“Don’t come any closer,” said the figure at the edge of the roof.
“I’m with the hotel, not the cops.” Lowering my voice, I said to Daphne, “Stay at the door.” At this point I was about forty feet away from the guy. “My boss told me to get the info. That’s why I’m here.” I opened the jacket with both hands as I walked his way. “They sent a girl so you wouldn’t be afraid.” Now I was about thirty feet away.
The guy was middle-aged, balding, and had a beak for a nose. His face was red from the sun and especially that beak. He wore a pair of plaid shorts and a beach shirt from Ripley’s, the aquarium, not the freak show.
“I need to know your room number.” Out came my pad and pen from under my jacket.
“Room number? I don’t have a room.”
I stopped twenty feet away. “Look, fellow, this is not a smart move—to leap to your death from our hotel roof.”
“Our lawyers will have a field day.”
“Lawyers? What lawyers?”
“The suits who’ll contest any settlement.” I turned
to Daphne and told her to tell the cops and firemen they could vamoose.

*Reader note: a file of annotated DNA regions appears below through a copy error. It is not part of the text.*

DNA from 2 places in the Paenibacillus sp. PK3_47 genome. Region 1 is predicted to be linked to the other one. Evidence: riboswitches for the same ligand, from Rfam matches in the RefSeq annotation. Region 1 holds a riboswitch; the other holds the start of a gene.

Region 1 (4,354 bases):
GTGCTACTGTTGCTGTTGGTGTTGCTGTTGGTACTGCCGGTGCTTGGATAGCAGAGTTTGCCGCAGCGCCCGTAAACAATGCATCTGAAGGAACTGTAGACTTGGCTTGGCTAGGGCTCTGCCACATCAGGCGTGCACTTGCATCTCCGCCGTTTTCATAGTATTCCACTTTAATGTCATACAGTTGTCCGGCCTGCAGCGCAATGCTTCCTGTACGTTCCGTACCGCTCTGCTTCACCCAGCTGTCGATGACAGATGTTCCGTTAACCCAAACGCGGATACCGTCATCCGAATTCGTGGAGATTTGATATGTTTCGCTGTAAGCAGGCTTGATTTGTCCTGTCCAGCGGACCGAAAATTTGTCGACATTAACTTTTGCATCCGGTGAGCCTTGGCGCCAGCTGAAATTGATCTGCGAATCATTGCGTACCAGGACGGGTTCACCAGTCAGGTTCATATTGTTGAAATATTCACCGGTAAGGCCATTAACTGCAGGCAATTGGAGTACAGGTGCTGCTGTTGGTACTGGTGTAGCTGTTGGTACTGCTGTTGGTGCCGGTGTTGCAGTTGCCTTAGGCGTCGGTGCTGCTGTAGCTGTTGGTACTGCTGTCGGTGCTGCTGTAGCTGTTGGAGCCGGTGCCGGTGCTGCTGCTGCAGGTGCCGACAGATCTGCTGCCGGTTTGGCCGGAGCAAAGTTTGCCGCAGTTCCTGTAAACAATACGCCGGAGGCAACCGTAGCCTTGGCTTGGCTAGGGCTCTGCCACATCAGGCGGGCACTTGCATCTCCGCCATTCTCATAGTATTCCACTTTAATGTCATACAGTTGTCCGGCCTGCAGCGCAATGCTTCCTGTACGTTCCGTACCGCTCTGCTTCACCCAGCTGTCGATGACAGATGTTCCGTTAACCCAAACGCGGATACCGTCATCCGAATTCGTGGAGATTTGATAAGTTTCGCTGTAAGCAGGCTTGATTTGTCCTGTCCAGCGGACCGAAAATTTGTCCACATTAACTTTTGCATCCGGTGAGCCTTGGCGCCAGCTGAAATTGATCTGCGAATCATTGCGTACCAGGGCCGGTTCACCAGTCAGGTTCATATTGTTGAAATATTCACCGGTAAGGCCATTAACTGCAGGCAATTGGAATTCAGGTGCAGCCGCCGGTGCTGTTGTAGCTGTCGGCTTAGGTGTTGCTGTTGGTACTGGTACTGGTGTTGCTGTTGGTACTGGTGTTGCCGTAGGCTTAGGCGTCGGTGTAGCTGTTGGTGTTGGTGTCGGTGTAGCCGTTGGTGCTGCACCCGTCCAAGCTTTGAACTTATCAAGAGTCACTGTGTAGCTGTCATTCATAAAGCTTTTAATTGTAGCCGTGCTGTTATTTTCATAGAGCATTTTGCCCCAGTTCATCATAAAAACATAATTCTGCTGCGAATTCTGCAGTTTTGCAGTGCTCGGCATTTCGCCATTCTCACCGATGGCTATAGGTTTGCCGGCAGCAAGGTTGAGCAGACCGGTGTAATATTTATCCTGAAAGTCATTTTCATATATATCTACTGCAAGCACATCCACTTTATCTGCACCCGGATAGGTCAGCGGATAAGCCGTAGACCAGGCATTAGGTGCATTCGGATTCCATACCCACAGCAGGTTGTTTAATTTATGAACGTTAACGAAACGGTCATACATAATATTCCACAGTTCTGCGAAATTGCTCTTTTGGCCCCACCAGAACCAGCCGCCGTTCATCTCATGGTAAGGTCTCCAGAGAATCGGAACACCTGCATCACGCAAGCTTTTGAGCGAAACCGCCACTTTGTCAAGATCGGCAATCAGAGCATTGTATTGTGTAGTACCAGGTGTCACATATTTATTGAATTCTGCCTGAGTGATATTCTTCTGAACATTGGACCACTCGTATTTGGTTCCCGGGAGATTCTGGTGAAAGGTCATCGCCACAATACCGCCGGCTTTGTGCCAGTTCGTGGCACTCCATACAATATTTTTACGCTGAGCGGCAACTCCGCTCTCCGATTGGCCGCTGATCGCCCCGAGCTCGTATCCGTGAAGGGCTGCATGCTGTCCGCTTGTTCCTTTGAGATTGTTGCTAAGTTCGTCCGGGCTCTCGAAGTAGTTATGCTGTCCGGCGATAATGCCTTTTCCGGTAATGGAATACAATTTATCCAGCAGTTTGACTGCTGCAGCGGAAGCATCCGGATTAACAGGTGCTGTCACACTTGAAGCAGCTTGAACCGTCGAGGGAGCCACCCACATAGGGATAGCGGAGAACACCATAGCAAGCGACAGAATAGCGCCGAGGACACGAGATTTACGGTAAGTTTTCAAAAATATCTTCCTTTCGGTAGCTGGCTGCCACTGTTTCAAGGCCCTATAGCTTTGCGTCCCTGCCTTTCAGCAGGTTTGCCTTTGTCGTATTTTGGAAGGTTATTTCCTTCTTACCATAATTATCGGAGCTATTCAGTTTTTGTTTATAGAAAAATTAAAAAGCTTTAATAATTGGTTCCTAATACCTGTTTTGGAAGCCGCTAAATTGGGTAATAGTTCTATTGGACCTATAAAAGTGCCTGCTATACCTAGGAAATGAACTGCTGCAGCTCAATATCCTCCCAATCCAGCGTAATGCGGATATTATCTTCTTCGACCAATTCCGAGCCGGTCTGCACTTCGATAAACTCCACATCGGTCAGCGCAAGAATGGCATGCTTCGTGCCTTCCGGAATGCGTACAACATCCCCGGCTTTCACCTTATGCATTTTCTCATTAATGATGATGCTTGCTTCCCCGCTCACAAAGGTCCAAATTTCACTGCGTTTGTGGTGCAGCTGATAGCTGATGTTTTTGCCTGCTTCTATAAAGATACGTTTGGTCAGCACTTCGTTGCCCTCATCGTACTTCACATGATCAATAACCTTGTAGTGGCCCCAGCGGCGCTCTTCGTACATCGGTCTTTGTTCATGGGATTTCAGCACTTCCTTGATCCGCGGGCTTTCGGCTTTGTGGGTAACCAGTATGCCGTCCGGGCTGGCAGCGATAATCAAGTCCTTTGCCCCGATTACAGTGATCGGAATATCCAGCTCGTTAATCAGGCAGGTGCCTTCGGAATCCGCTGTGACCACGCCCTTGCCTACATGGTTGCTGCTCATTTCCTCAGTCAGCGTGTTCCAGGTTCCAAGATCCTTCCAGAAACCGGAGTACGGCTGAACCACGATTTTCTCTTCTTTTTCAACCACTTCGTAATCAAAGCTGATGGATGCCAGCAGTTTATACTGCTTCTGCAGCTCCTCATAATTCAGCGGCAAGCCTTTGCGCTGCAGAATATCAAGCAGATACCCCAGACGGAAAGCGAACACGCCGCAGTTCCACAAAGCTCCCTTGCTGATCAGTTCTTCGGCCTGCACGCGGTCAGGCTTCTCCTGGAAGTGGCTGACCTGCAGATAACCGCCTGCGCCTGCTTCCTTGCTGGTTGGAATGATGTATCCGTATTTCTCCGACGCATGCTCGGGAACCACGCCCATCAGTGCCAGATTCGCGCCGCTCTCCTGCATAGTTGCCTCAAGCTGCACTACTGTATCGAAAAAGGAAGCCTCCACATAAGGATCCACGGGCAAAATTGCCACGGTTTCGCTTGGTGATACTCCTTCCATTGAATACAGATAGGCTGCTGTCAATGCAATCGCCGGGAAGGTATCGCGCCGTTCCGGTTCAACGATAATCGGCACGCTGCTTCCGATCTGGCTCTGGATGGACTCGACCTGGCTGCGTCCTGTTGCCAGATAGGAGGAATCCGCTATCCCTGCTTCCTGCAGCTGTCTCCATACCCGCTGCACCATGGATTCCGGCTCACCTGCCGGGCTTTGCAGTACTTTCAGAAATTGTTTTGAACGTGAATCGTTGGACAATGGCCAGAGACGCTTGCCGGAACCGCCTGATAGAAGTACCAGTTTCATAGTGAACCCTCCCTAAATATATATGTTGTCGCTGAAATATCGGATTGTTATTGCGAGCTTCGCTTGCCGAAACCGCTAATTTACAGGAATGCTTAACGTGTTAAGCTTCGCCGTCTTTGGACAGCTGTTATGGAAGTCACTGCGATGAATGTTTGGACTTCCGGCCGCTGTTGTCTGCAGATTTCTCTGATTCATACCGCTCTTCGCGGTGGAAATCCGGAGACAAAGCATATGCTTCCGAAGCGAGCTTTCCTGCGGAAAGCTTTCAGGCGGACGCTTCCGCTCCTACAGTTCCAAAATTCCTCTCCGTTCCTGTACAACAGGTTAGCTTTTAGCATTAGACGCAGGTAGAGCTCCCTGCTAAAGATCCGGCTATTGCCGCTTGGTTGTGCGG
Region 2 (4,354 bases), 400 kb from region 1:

“What was that all about?” asked the guy, stepping away from the edge.
“Mister, you’re going to make more profit for this hotel in one minute than it’ll make all month.”
“We’ll collect on your insurance money.”
“But my wife’s the beneficiary.”
“Sorry, but the hotel has an army of lawyers who will contest the payout.”
“But my—my family will need the money.”
From next-door someone yelled “jump!” The dummy nodded in agreement. “That’s right . . . I have to jump.”
“Well, before you do, think about it. If you were staying here, your family might have some wiggle room—a guest wandering about in an area left unsecured, but . . . .”
I shrugged. Up and down the Grand Strand green and red lights danced. It was near Christmas and once again I had no one to celebrate with.
“You’re trying to trick me. They’d have to pay.”
“Mister,” I said, stopping less than ten feet away, “the last guy did this, the home office collected a half a million bucks. I hear the guy’s kids are working their way through college.”
“I—I don’t understand. Why are you telling me this?”